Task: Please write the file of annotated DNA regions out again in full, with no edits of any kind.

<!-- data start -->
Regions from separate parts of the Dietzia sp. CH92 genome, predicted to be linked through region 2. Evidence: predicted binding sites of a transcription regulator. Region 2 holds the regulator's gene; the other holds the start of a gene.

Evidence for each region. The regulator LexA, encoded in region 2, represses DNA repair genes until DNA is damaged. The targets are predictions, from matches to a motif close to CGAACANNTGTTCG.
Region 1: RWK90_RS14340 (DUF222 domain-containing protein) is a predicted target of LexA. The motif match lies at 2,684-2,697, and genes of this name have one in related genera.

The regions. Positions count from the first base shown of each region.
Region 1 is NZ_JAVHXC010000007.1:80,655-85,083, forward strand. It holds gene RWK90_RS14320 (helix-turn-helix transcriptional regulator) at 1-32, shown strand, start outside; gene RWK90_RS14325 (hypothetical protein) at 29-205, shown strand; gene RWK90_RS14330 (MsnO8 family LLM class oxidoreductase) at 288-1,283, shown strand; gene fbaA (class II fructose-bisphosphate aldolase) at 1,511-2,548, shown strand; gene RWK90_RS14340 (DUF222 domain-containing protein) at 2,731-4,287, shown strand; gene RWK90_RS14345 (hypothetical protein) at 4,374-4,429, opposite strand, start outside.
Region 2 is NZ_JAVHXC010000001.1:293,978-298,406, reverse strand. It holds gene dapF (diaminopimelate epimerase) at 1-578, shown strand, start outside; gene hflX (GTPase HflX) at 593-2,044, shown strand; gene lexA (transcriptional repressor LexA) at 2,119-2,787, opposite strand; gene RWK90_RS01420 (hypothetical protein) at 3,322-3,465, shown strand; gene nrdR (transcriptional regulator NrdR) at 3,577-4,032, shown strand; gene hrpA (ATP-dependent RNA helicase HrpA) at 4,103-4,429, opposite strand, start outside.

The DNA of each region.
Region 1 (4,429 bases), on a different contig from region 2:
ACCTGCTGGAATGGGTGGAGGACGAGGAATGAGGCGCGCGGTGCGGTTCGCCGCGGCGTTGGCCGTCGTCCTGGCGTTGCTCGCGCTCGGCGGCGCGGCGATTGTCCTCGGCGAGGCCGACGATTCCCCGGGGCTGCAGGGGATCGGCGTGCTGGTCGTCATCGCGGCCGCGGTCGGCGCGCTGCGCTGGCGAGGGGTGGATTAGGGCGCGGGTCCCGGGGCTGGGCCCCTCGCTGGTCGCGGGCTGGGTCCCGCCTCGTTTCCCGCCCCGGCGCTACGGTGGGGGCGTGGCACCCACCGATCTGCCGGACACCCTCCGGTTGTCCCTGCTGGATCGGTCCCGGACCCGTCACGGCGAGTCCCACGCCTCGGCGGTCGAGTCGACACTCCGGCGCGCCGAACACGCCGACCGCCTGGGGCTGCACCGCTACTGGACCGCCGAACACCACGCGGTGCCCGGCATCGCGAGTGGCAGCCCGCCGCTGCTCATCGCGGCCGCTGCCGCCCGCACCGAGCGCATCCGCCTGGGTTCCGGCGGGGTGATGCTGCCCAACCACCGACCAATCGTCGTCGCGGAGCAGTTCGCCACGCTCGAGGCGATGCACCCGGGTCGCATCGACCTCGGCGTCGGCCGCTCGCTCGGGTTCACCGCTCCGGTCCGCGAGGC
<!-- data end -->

Regions from separate parts of the Dietzia sp. CH92 genome, predicted to be linked through region 2. Evidence: predicted binding sites of a transcription regulator. Region 2 holds the regulator's gene; the other holds the start of a gene.

Evidence for each region. The regulator LexA, encoded in region 2, represses DNA repair genes until DNA is damaged. The targets are predictions, from matches to a motif close to CGAACANNTGTTCG.
Region 1: RWK90_RS14340 (DUF222 domain-containing protein) is a predicted target of LexA. The motif match lies at 2,684-2,697, and genes of this name have one in related genera.

The regions. Positions count from the first base shown of each region.
Region 1 is NZ_JAVHXC010000007.1:80,655-85,083, forward strand. It holds gene RWK90_RS14320 (helix-turn-helix transcriptional regulator) at 1-32, shown strand, start outside; gene RWK90_RS14325 (hypothetical protein) at 29-205, shown strand; gene RWK90_RS14330 (MsnO8 family LLM class oxidoreductase) at 288-1,283, shown strand; gene fbaA (class II fructose-bisphosphate aldolase) at 1,511-2,548, shown strand; gene RWK90_RS14340 (DUF222 domain-containing protein) at 2,731-4,287, shown strand; gene RWK90_RS14345 (hypothetical protein) at 4,374-4,429, opposite strand, start outside.
Region 2 is NZ_JAVHXC010000001.1:293,978-298,406, reverse strand. It holds gene dapF (diaminopimelate epimerase) at 1-578, shown strand, start outside; gene hflX (GTPase HflX) at 593-2,044, shown strand; gene lexA (transcriptional repressor LexA) at 2,119-2,787, opposite strand; gene RWK90_RS01420 (hypothetical protein) at 3,322-3,465, shown strand; gene nrdR (transcriptional regulator NrdR) at 3,577-4,032, shown strand; gene hrpA (ATP-dependent RNA helicase HrpA) at 4,103-4,429, opposite strand, start outside.

The DNA of each region.
Region 1 (4,429 bases), on a different contig from region 2:
ACCTGCTGGAATGGGTGGAGGACGAGGAATGAGGCGCGCGGTGCGGTTCGCCGCGGCGTTGGCCGTCGTCCTGGCGTTGCTCGCGCTCGGCGGCGCGGCGATTGTCCTCGGCGAGGCCGACGATTCCCCGGGGCTGCAGGGGATCGGCGTGCTGGTCGTCATCGCGGCCGCGGTCGGCGCGCTGCGCTGGCGAGGGGTGGATTAGGGCGCGGGTCCCGGGGCTGGGCCCCTCGCTGGTCGCGGGCTGGGTCCCGCCTCGTTTCCCGCCCCGGCGCTACGGTGGGGGCGTGGCACCCACCGATCTGCCGGACACCCTCCGGTTGTCCCTGCTGGATCGGTCCCGGACCCGTCACGGCGAGTCCCACGCCTCGGCGGTCGAGTCGACACTCCGGCGCGCCGAACACGCCGACCGCCTGGGGCTGCACCGCTACTGGACCGCCGAACACCACGCGGTGCCCGGCATCGCGAGTGGCAGCCCGCCGCTGCTCATCGCGGCCGCTGCCGCCCGCACCGAGCGCATCCGCCTGGGTTCCGGCGGGGTGATGCTGCCCAACCACCGACCAATCGTCGTCGCGGAGCAGTTCGCCACGCTCGAGGCGATGCACCCGGGTCGCATCGACCTCGGCGTCGGCCGCTCGCTCGGGTTCACCGCTCCGGTCCGCGAGGC